Unformatted text preview: Media In Conflict Case Study: Rwanda From Internews mic_rwanda.html Background The 1994 Rwandan genocide is the seminal The example of the use of media as a tool to instigate conflict. • (The genocide)was organized primarily by members of the Hutu-dominated Mouvement Revolutionaire pour le HutuDeveloppement (MRND), and their targets were almost entirely minority Tutsis and Hutus opposed to the MRND. • The genocide was carried out mainly by members of militias and the army, but a significant number of Hutu civilians took part as well. By the time the TutsiTutsidominated Rwandan Patriotic Front (RPF) took Kigali on July 19 and the killing subsided, up to one million Rwandans were dead. The Role of Radio Television Libre des Mille Collines (RTLM) The behavior of the nominally private radio The station Radio Television Libre des Mille Collines (RTLM) prior to and during the genocide has been well documented • Though analysts differ on the extent to which abuse of Rwandan media was a direct cause of the genocide, all agree that it was used to set the scene for the mass killing that later erupted. “hate radio… systematically laid the groundwork for mass radio… slaughter from the moment it was licensed in July 1993.” It 1993.” also helped facilitate the genocide, as RTLM broadcast names, addresses and license plate numbers of Tutsi targets. “Killers often carried a machete in one hand and a transistor radio in the other” other” 1 The Role of Radio Television Libre des Mille Collines (RTLM) “The political and military elite established RTLM as part of this broader strategy to thwart the impact of internal reform.” reform.” • Further evidence of this strategy is found in the fact that prior to the genocide the government distributed free radios around the country in order to allow Rwandans to tune into RTLM • …that RTLM was “allowed to broadcast on the same frequencies as the national radio when Radio Rwanda [the national state-owned station] was not statetransmitting.” Though officially private, RTLM “was transmitting.” essentially the tool of Hutu extremists from the government, military and business communities.” communities.” The Role of Radio Television Libre des Mille Collines (RTLM) “The massacres would have taken place with or without the RTLM broadcasts.” broadcasts.” • Indeed, to some extent there has developed an overemphasis on the role of hate radio in the genocide and RTLM has become a common scapegoat for the slaughter, perhaps because some leaders and policypolicymakers, particularly from powerful industrialized countries, want to turn attention away from their lack of response and the international community’s failure to community’ intervene. • In the process rumors concerning RTLM broadcasts have morphed into fact; according to Kimani, “contrary to Kimani, popular belief, the RTLM transcripts do not contain many open and direct calls for the massacre of Tutsis.” [ Tutsis.” The Strategy RTLM’s strategy was two-pronged. RTLM’ twoFirst, it sought to create the impression that an attack by First, the Tutsi-dominated RPF, based in neighboring Uganda, Tutsiwas being planned and that the Tutsis were pursuing a sinister plot to topple the government, rule Rwanda and repress, and by some reports enslave, Hutus. • According to Article 19, “government officials easily manipulated information about the RPF and security issues as a pretext to incite violence against Tutsi civilians.” civilians.” • Media were used to create the false impression that the RPF attack was imminent and that Hutus were in grave danger. 2 The Strategy Preemptive action by Hutus, in an effort to Preemptive “defend” themselves, was portrayed as defend” necessary in order to head off the looming RPF attack and foil their plans. • RTLM “stressed constantly the need for selfselfdefense against Tutsi, warning that Hutu must be prepared to fight against them to the last person.” [14] In other words, RTLM attempted person.” to create the impression conflict was inevitable, and that Hutus had no choice but to slaughter Tutsis in order to save themselves. The Strategy Second, Rwandan hate radio sought to Second, demonize and “dehumanize” Tutsis in dehumanize” order to create the impression that killing Tutsis was not akin to killing other humans, thus making the act somehow more acceptable and easier to carry out. • RTLM broadcasters frequently referred to RPF soldiers as inyenzi, literally meaning inyenzi, “cockroaches,” and tried to spread the myth cockroaches,” that Tutsis were inhuman in their thirst for blood, urging listeners to “understand that the cruelty of the inyenzi is incurable, the cruelty of the inyenzi can be cured only by their total extermination.” extermination.” The Format RTLM was the first Rwandan radio station to RTLM adopt a western-style talk radio format featuring westernopportunities for listeners to call in and speak on the air, which proved immensely popular with Rwandans whose options on the radio dial were limited. • “It adopted a fast-paced, informal style that featured the fastlatest popular music,” music,” • “Several announcers were famous for their quick wit and command of the nuances of kinyarwanda, the language kinyarwanda, used for most broadcasts.” broadcasts.” 3 The Format RTLM did not bore its listeners with regular, RTLM repetitive news reports, • opting instead to play music from well-known Rwandan wellmusicians, including Simon Bikindi, famous for his antiBikindi, antiTutsi hit “I hate these Hutus” (in addition to composing Hutus” xenophobic ballads, Bikindi was one of the founding shareholders of RTLM. Interspersed with the music were commentaries, Interspersed interviews and other original pieces. • This formula quickly made RTLM Rwanda’s most popular Rwanda’ station. Because of the station’s lively content and station’ musical component it appealed particularly to young male Rwandans, which ideally positioned it to incite hatred and lay the groundwork for genocide. Print Media Component It was in the print media where hate speech against Tutsis It first gained prominence and “became so systemic as to seem the norm.” norm.” • The state -owned newspaper Kangura (meaning “Wake Up” in stateUp” Kinyarwanda) Kinyarwanda) was the original organ of hate media, as it began demonizing Tutsis and the RPF in October 1990. • Its effectiveness can largely be attributed to its reliability, an indication of its proximity to those in power; Article 19 observed that “whatever Kangura called for usually occurred, when it related to specific individuals, and this added to the fear which the newspaper inspired.” inspired.” Kangura was followed by similar publications with links to Kangura President’ Habyarimana’s regime and powerful Hutu President’ Habyarimana’ individuals. Kangura’s methods were similar to those of Kangura’ RTLM and many of the themes popularized by RTLM actually originated from the pages of Kangura. Kangura. Print Media Component Kangura also published the Kangura infamous “10 Hutu Commandments,” Commandments,” • …which called upon Hutus to massacre Tutsis, and the paper generally went to great lengths to create the impression that the RPF had a devious grand strategy, at one point featuring an article titled “Tutsi colonization plan.” plan.” 4 Exportation of the Propaganda RTLM left the airwaves when the genocide ended in July RTLM 1994, but its influence persisted. Some of RTLM’s equipment may have been handed over to Some RTLM’ Radio Rutomorangingo (also known, inappropriately, as Radio Democracy), a pirate station based in Zaire broadcasting into Burundi [31], a country with demographics similar to those of Rwanda and a history of ethnic conflict between Hutus and Tutsis. In August of 1994 Radio Rutomorangingo began In broadcasting hate propaganda directed against Burundian Tutsis that smacked of tactics eerily similar to those used by RTLM (although it has been argued that “the same could be said of the broadcasts from the [Burundi] governmentgovernmentcontrolled station.” station.” International Community Response The Burundian government called for the station The to be shut down, as did the UN Security Council, a UN sub-committee and the NGO Reporters sans subFrontiers. • In 1995 US officials decided that they could legally play a role in silencing the station, but before they could the tone of the stations’ broadcasts became less virulent. stations’ • Nonetheless, in 1996, the Burundian government decided to jam the station’s signal, “apparently using station’ equipment from the Israeli government.” This made the government.” signal difficult to pick up in the capital, but it remained accessible in more remote areas. 5 ...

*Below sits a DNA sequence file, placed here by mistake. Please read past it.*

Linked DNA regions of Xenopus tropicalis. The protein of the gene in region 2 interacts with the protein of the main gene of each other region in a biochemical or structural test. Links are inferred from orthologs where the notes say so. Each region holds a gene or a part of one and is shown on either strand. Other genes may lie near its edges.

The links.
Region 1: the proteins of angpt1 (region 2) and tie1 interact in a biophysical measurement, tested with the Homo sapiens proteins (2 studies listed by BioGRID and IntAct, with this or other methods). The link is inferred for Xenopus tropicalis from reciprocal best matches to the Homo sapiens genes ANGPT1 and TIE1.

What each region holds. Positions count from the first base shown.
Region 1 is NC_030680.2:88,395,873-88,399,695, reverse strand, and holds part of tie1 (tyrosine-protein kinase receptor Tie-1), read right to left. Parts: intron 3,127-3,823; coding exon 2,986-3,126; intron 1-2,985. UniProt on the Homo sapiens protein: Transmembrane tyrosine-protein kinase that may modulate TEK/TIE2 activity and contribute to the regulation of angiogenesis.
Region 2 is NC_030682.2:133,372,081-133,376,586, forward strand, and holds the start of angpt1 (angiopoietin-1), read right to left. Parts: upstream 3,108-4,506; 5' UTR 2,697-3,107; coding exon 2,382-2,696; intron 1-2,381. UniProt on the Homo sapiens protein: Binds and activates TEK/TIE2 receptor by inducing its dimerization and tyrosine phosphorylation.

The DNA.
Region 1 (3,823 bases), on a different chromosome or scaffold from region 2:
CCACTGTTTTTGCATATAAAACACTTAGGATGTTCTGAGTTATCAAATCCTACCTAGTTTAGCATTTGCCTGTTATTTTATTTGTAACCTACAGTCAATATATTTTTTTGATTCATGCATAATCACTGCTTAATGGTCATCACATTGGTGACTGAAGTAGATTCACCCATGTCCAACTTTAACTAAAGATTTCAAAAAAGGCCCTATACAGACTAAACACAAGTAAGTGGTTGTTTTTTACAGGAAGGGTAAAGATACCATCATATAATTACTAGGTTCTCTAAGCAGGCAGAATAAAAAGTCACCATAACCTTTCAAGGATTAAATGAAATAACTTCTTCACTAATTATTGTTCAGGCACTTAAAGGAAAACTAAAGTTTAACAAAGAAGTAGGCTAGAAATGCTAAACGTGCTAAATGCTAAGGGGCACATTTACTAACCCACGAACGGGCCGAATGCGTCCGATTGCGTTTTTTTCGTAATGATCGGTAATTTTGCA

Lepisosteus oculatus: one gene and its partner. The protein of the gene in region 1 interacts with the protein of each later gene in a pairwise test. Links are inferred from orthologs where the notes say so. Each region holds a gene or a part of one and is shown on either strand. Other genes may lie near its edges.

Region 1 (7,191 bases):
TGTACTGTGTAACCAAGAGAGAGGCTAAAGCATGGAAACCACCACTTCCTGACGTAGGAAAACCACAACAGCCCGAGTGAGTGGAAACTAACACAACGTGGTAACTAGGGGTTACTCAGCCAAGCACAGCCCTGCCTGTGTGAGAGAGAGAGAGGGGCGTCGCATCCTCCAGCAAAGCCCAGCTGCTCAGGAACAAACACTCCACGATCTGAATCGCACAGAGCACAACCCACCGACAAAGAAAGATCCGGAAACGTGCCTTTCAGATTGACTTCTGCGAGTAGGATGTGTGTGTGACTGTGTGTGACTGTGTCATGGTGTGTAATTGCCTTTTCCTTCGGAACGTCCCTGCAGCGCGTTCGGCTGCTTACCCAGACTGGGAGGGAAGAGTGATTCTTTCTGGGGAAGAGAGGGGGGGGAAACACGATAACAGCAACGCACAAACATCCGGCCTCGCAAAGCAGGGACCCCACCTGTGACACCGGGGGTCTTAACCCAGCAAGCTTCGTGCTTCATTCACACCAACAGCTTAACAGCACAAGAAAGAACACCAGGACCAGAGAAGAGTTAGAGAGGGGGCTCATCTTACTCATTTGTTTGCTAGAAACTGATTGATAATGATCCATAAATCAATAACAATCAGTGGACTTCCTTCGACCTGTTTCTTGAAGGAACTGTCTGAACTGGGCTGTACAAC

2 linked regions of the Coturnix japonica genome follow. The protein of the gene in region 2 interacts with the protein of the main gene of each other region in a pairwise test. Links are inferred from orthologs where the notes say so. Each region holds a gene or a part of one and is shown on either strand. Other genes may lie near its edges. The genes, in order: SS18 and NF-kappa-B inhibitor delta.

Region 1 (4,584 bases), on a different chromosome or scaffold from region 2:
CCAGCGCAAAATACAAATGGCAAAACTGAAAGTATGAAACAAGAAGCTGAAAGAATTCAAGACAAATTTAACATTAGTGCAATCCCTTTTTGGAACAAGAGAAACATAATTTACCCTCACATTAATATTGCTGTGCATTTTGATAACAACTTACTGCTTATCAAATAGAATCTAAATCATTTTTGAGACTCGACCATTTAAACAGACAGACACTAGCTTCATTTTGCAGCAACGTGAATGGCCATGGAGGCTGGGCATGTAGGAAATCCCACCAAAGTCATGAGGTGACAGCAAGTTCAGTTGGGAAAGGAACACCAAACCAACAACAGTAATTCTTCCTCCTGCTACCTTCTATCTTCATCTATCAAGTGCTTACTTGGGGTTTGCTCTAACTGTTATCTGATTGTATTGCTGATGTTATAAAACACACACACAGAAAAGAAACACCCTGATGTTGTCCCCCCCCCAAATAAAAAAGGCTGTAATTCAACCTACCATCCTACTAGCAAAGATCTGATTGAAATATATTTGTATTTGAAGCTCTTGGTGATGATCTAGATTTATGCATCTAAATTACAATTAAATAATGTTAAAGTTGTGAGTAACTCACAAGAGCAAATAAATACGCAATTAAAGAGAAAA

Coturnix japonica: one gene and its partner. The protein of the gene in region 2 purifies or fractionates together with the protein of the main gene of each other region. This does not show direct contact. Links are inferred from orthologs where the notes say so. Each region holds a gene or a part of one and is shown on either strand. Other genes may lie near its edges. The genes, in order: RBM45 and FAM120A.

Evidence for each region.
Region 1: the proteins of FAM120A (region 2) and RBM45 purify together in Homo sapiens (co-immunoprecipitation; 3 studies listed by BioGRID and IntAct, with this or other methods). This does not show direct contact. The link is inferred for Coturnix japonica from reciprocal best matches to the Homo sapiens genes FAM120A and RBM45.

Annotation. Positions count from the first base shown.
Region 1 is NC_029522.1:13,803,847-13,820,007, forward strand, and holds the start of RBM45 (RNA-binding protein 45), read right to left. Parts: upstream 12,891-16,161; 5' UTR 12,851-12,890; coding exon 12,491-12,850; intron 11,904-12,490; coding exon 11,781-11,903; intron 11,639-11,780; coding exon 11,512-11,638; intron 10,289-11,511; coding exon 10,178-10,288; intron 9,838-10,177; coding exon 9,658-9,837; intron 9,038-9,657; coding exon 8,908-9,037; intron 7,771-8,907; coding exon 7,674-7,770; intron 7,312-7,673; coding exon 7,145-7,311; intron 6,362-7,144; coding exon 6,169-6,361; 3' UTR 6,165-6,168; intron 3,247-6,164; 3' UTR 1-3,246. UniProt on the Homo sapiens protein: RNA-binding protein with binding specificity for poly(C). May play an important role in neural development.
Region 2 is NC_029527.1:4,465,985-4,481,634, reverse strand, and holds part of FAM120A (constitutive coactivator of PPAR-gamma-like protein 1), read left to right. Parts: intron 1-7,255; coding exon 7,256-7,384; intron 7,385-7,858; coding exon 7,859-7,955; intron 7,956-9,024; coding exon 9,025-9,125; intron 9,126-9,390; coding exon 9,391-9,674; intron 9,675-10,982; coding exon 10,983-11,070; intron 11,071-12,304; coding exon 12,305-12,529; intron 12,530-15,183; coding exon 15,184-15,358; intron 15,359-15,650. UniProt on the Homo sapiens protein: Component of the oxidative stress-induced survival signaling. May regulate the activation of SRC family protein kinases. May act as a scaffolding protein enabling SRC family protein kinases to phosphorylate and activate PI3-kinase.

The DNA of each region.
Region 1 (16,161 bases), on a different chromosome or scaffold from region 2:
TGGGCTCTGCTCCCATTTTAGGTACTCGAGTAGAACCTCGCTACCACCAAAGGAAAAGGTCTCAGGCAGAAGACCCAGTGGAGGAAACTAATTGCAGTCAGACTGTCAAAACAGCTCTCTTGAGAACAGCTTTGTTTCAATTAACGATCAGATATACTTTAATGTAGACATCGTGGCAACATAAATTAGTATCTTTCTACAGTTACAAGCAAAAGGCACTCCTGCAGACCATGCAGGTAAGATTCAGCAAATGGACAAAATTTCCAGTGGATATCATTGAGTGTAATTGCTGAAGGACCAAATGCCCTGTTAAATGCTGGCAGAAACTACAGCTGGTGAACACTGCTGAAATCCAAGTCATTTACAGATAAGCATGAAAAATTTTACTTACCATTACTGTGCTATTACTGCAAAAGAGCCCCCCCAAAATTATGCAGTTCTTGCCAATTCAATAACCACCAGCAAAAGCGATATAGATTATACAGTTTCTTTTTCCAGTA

View Full Document

Ask a homework question - tutors are online